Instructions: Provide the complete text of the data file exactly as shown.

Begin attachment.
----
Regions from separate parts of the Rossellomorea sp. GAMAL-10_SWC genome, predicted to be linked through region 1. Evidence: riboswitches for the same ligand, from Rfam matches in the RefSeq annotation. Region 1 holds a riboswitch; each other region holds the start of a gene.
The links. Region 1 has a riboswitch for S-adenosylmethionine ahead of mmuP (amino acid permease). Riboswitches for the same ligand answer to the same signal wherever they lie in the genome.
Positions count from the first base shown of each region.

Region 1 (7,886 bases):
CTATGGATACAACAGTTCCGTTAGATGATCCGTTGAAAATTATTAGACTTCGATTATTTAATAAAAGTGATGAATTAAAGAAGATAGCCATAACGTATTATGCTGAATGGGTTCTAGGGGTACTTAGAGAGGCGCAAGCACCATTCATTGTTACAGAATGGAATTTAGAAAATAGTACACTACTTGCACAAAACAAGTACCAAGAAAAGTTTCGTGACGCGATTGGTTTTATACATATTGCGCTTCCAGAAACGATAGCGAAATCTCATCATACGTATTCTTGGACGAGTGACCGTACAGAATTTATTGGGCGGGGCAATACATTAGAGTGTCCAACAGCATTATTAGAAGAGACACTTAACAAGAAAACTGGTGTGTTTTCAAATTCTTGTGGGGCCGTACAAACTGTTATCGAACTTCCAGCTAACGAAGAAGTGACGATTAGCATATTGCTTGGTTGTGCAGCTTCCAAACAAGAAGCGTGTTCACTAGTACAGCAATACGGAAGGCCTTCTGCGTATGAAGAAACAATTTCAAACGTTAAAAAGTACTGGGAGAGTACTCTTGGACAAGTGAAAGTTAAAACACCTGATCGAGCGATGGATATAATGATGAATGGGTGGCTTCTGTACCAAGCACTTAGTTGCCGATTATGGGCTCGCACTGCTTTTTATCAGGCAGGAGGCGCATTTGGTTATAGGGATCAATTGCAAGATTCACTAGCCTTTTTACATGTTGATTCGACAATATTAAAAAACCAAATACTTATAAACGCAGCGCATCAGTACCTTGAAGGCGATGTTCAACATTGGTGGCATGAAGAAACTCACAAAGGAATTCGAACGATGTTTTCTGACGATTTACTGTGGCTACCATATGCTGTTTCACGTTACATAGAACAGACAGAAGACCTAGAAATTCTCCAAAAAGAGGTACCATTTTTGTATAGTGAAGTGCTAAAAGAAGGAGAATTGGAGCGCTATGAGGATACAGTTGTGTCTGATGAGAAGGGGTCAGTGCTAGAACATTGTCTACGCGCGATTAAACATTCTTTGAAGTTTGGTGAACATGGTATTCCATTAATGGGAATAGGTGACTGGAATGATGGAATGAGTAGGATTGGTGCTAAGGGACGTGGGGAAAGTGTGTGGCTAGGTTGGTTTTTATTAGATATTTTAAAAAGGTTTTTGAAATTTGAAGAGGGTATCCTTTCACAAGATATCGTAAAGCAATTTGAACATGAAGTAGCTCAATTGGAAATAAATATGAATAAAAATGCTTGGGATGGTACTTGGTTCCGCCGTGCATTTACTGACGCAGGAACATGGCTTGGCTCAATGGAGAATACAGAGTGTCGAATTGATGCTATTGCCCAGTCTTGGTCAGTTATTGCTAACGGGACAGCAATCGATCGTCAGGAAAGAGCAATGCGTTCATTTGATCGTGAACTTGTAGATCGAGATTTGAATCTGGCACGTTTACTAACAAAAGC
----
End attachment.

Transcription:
Regions from separate parts of the Rossellomorea sp. GAMAL-10_SWC genome, predicted to be linked through region 1. Evidence: riboswitches for the same ligand, from Rfam matches in the RefSeq annotation. Region 1 holds a riboswitch; each other region holds the start of a gene.
The links. Region 1 has a riboswitch for S-adenosylmethionine ahead of mmuP (amino acid permease). Riboswitches for the same ligand answer to the same signal wherever they lie in the genome.
Positions count from the first base shown of each region.

Region 1 (7,886 bases):
CTATGGATACAACAGTTCCGTTAGATGATCCGTTGAAAATTATTAGACTTCGATTATTTAATAAAAGTGATGAATTAAAGAAGATAGCCATAACGTATTATGCTGAATGGGTTCTAGGGGTACTTAGAGAGGCGCAAGCACCATTCATTGTTACAGAATGGAATTTAGAAAATAGTACACTACTTGCACAAAACAAGTACCAAGAAAAGTTTCGTGACGCGATTGGTTTTATACATATTGCGCTTCCAGAAACGATAGCGAAATCTCATCATACGTATTCTTGGACGAGTGACCGTACAGAATTTATTGGGCGGGGCAATACATTAGAGTGTCCAACAGCATTATTAGAAGAGACACTTAACAAGAAAACTGGTGTGTTTTCAAATTCTTGTGGGGCCGTACAAACTGTTATCGAACTTCCAGCTAACGAAGAAGTGACGATTAGCATATTGCTTGGTTGTGCAGCTTCCAAACAAGAAGCGTGTTCACTAGTACAGCAATACGGAAGGCCTTCTGCGTATGAAGAAACAATTTCAAACGTTAAAAAGTACTGGGAGAGTACTCTTGGACAAGTGAAAGTTAAAACACCTGATCGAGCGATGGATATAATGATGAATGGGTGGCTTCTGTACCAAGCACTTAGTTGCCGATTATGGGCTCGCACTGCTTTTTATCAGGCAGGAGGCGCATTTGGTTATAGGGATCAATTGCAAGATTCACTAGCCTTTTTACATGTTGATTCGACAATATTAAAAAACCAAATACTTATAAACGCAGCGCATCAGTACCTTGAAGGCGATGTTCAACATTGGTGGCATGAAGAAACTCACAAAGGAATTCGAACGATGTTTTCTGACGATTTACTGTGGCTACCATATGCTGTTTCACGTTACATAGAACAGACAGAAGACCTAGAAATTCTCCAAAAAGAGGTACCATTTTTGTATAGTGAAGTGCTAAAAGAAGGAGAATTGGAGCGCTATGAGGATACAGTTGTGTCTGATGAGAAGGGGTCAGTGCTAGAACATTGTCTACGCGCGATTAAACATTCTTTGAAGTTTGGTGAACATGGTATTCCATTAATGGGAATAGGTGACTGGAATGATGGAATGAGTAGGATTGGTGCTAAGGGACGTGGGGAAAGTGTGTGGCTAGGTTGGTTTTTATTAGATATTTTAAAAAGGTTTTTGAAATTTGAAGAGGGTATCCTTTCACAAGATATCGTAAAGCAATTTGAACATGAAGTAGCTCAATTGGAAATAAATATGAATAAAAATGCTTGGGATGGTACTTGGTTCCGCCGTGCATTTACTGACGCAGGAACATGGCTTGGCTCAATGGAGAATACAGAGTGTCGAATTGATGCTATTGCCCAGTCTTGGTCAGTTATTGCTAACGGGACAGCAATCGATCGTCAGGAAAGAGCAATGCGTTCATTTGATCGTGAACTTGTAGATCGAGATTTGAATCTGGCACGTTTACTAACAAAAGC